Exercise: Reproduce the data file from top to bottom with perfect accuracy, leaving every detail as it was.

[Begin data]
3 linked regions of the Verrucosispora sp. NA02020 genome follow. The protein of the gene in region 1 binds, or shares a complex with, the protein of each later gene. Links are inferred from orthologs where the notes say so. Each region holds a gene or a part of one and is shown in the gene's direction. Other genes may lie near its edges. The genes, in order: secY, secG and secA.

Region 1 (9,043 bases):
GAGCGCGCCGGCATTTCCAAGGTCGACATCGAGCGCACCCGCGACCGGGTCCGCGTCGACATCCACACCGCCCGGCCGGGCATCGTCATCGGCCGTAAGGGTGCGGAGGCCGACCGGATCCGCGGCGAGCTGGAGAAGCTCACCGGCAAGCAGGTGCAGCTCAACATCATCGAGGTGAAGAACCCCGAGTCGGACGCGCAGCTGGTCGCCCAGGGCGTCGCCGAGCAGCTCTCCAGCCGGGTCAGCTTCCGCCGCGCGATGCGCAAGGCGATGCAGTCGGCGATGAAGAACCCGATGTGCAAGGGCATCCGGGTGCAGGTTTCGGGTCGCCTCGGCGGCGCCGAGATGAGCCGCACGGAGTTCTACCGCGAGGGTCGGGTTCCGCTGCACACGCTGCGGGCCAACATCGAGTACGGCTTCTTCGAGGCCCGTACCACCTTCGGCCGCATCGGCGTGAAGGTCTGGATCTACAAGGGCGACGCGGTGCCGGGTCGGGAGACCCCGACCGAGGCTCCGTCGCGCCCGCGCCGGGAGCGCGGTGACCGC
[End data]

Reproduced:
3 linked regions of the Verrucosispora sp. NA02020 genome follow. The protein of the gene in region 1 binds, or shares a complex with, the protein of each later gene. Links are inferred from orthologs where the notes say so. Each region holds a gene or a part of one and is shown in the gene's direction. Other genes may lie near its edges. The genes, in order: secY, secG and secA.

Region 1 (9,043 bases):
GAGCGCGCCGGCATTTCCAAGGTCGACATCGAGCGCACCCGCGACCGGGTCCGCGTCGACATCCACACCGCCCGGCCGGGCATCGTCATCGGCCGTAAGGGTGCGGAGGCCGACCGGATCCGCGGCGAGCTGGAGAAGCTCACCGGCAAGCAGGTGCAGCTCAACATCATCGAGGTGAAGAACCCCGAGTCGGACGCGCAGCTGGTCGCCCAGGGCGTCGCCGAGCAGCTCTCCAGCCGGGTCAGCTTCCGCCGCGCGATGCGCAAGGCGATGCAGTCGGCGATGAAGAACCCGATGTGCAAGGGCATCCGGGTGCAGGTTTCGGGTCGCCTCGGCGGCGCCGAGATGAGCCGCACGGAGTTCTACCGCGAGGGTCGGGTTCCGCTGCACACGCTGCGGGCCAACATCGAGTACGGCTTCTTCGAGGCCCGTACCACCTTCGGCCGCATCGGCGTGAAGGTCTGGATCTACAAGGGCGACGCGGTGCCGGGTCGGGAGACCCCGACCGAGGCTCCGTCGCGCCCGCGCCGGGAGCGCGGTGACCGC